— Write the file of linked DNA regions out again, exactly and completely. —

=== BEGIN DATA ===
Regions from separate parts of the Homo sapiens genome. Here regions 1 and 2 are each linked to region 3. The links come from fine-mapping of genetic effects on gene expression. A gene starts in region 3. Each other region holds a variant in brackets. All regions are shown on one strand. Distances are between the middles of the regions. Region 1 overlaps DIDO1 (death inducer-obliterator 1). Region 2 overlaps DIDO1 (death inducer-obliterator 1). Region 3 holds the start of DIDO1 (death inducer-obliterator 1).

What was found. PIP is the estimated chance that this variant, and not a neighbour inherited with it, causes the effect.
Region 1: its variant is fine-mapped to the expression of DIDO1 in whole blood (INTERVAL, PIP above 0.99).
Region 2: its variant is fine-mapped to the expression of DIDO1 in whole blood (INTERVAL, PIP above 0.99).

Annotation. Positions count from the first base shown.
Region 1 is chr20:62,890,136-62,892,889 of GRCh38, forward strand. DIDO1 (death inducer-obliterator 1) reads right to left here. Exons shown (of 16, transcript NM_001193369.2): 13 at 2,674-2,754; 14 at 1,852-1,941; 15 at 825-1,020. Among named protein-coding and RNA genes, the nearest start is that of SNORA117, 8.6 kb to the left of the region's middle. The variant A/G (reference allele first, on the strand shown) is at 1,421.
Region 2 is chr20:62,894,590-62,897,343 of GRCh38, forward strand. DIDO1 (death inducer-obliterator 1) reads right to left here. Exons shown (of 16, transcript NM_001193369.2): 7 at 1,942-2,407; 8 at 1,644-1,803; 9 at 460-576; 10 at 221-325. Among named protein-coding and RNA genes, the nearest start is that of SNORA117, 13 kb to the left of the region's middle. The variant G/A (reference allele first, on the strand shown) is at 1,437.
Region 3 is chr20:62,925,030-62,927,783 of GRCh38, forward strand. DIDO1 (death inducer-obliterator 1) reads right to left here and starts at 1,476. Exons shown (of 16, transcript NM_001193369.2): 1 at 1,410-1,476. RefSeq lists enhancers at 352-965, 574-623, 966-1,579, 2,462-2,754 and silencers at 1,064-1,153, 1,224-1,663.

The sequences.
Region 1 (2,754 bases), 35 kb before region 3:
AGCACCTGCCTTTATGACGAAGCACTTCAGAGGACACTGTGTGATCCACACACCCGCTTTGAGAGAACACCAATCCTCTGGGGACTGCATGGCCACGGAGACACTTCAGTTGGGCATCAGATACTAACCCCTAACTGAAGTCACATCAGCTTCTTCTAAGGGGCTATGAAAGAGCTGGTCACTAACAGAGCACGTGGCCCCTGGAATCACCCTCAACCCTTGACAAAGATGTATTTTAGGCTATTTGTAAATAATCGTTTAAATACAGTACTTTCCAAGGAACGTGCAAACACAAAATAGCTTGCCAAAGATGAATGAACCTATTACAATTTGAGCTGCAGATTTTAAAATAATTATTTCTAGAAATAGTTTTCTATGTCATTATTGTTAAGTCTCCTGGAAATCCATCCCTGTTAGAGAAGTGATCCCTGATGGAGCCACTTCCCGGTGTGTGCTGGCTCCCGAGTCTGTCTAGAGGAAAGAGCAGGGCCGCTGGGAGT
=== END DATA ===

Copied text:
Regions from separate parts of the Homo sapiens genome. Here regions 1 and 2 are each linked to region 3. The links come from fine-mapping of genetic effects on gene expression. A gene starts in region 3. Each other region holds a variant in brackets. All regions are shown on one strand. Distances are between the middles of the regions. Region 1 overlaps DIDO1 (death inducer-obliterator 1). Region 2 overlaps DIDO1 (death inducer-obliterator 1). Region 3 holds the start of DIDO1 (death inducer-obliterator 1).

What was found. PIP is the estimated chance that this variant, and not a neighbour inherited with it, causes the effect.
Region 1: its variant is fine-mapped to the expression of DIDO1 in whole blood (INTERVAL, PIP above 0.99).
Region 2: its variant is fine-mapped to the expression of DIDO1 in whole blood (INTERVAL, PIP above 0.99).

Annotation. Positions count from the first base shown.
Region 1 is chr20:62,890,136-62,892,889 of GRCh38, forward strand. DIDO1 (death inducer-obliterator 1) reads right to left here. Exons shown (of 16, transcript NM_001193369.2): 13 at 2,674-2,754; 14 at 1,852-1,941; 15 at 825-1,020. Among named protein-coding and RNA genes, the nearest start is that of SNORA117, 8.6 kb to the left of the region's middle. The variant A/G (reference allele first, on the strand shown) is at 1,421.
Region 2 is chr20:62,894,590-62,897,343 of GRCh38, forward strand. DIDO1 (death inducer-obliterator 1) reads right to left here. Exons shown (of 16, transcript NM_001193369.2): 7 at 1,942-2,407; 8 at 1,644-1,803; 9 at 460-576; 10 at 221-325. Among named protein-coding and RNA genes, the nearest start is that of SNORA117, 13 kb to the left of the region's middle. The variant G/A (reference allele first, on the strand shown) is at 1,437.
Region 3 is chr20:62,925,030-62,927,783 of GRCh38, forward strand. DIDO1 (death inducer-obliterator 1) reads right to left here and starts at 1,476. Exons shown (of 16, transcript NM_001193369.2): 1 at 1,410-1,476. RefSeq lists enhancers at 352-965, 574-623, 966-1,579, 2,462-2,754 and silencers at 1,064-1,153, 1,224-1,663.

The sequences.
Region 1 (2,754 bases), 35 kb before region 3:
AGCACCTGCCTTTATGACGAAGCACTTCAGAGGACACTGTGTGATCCACACACCCGCTTTGAGAGAACACCAATCCTCTGGGGACTGCATGGCCACGGAGACACTTCAGTTGGGCATCAGATACTAACCCCTAACTGAAGTCACATCAGCTTCTTCTAAGGGGCTATGAAAGAGCTGGTCACTAACAGAGCACGTGGCCCCTGGAATCACCCTCAACCCTTGACAAAGATGTATTTTAGGCTATTTGTAAATAATCGTTTAAATACAGTACTTTCCAAGGAACGTGCAAACACAAAATAGCTTGCCAAAGATGAATGAACCTATTACAATTTGAGCTGCAGATTTTAAAATAATTATTTCTAGAAATAGTTTTCTATGTCATTATTGTTAAGTCTCCTGGAAATCCATCCCTGTTAGAGAAGTGATCCCTGATGGAGCCACTTCCCGGTGTGTGCTGGCTCCCGAGTCTGTCTAGAGGAAAGAGCAGGGCCGCTGGGAGT